My experience with financially naive older people is that investing is the smaller part of concerns, but maybe this is beyond the actual issues.
illumination
Posts: 1345
Joined: Tue Apr 02, 2019 6:13 pm

Re: Self-managed 3 Fund or Life Strategy vs Vanguard PAS for 80 year old

Post by illumination »

I would do PAS even though I think they provide very little value. It's just too abrupt a change in his situation to self-manage and it's something of an insurance policy if we enter a bear market.

I'd tread very carefully when it comes to money management and in-laws.
Topic Author
undefined
Posts: 4
Joined: Mon Dec 23, 2019 11:37 am

Re: Self-managed 3 Fund or Life Strategy vs Vanguard PAS for 80 year old

Post by undefined »

dbr wrote: Wed Apr 07, 2021 8:57 am The first question is what does he want to do with his money. You can hardly answer how he might be invested if no one knows what the purpose of the investments is.

Also, the first issue would be his need or desires for income. RMDs are not income, but the pension and Social Security are. What does he want to spend money on?

A third question is that as soon as you arrive at statements worded like "investments to put him in" where do you stand on getting durable POA and full account authorizations to manage his investments for him. How far do you need to go enabling him to have money to spend? You stated some concern over how to arrange that. Does he need a checking account on which someone has POA to make sure the money he needs is there. Presumably the pension and SS are direct deposited there so why do you think he needs several years in cash given that he is living with a daughter?

My experience with financially naive older people is that investing is the smaller part of concerns, but maybe this is beyond the actual issues.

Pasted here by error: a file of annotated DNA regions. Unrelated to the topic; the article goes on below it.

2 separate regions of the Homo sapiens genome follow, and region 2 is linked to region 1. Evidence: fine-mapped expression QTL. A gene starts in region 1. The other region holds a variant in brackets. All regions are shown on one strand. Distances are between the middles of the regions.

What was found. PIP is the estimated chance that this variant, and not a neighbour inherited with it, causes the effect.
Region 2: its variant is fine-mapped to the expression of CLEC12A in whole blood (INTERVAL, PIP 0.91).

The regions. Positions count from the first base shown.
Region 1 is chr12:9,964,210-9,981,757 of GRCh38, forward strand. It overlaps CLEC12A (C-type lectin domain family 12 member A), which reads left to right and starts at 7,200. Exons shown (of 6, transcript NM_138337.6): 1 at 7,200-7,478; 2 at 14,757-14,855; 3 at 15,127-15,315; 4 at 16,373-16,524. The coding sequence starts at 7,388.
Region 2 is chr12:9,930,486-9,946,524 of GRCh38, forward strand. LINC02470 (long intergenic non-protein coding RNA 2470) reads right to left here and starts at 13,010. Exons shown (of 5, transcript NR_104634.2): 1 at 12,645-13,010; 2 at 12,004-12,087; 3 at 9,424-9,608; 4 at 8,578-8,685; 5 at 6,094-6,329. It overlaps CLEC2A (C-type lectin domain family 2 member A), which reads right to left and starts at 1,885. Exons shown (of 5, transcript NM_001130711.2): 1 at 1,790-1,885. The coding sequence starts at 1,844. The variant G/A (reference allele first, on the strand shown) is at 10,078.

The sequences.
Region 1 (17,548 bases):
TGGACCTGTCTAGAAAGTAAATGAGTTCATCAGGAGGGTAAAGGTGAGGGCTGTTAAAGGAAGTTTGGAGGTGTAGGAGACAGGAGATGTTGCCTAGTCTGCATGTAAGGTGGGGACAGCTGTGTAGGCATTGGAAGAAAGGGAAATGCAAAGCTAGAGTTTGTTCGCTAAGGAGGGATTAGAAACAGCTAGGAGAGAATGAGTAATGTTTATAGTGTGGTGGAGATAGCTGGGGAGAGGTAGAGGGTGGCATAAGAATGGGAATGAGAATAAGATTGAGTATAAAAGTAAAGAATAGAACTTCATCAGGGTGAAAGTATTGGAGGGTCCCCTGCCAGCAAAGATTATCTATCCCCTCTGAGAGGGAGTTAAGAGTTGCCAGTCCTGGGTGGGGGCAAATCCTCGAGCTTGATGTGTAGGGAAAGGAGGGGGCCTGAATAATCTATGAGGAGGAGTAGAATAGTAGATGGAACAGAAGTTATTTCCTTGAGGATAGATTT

There are a lot of great insights in this comment, thank you! His daughter does have POA and could help him if need be—I definitely do not think it would be appropriate (or desirable!) for me to handle the overall logistics. He's actually quite technically literate and already handles his online banking just fine. I could see him transferring distributions from Vanguard to his bank account pretty easily, and worst case scenario his daughter can help out with it. I could see him being nervous about selling shares himself though, or even looking at such a big number in his account compared to what he's used to :D. I think one of the ideas about having a larger sum in a savings account is that he would mainly interface with that account and could keep the investments out of sight and out of mind for most of the year. Up to him of course!

Given your thoughts and everyone else's (thank you everyone!) I think PAS is the right way to go. The advisor can ask him these questions and help execute on his account for him. I can tag along for the initial few calls with PAS and make sure to ask the questions he may not know to ask, and help him feel comfortable that he's not getting into another Ameriprise situation. Worst case scenario if his situation changes in the next few years we can reassess.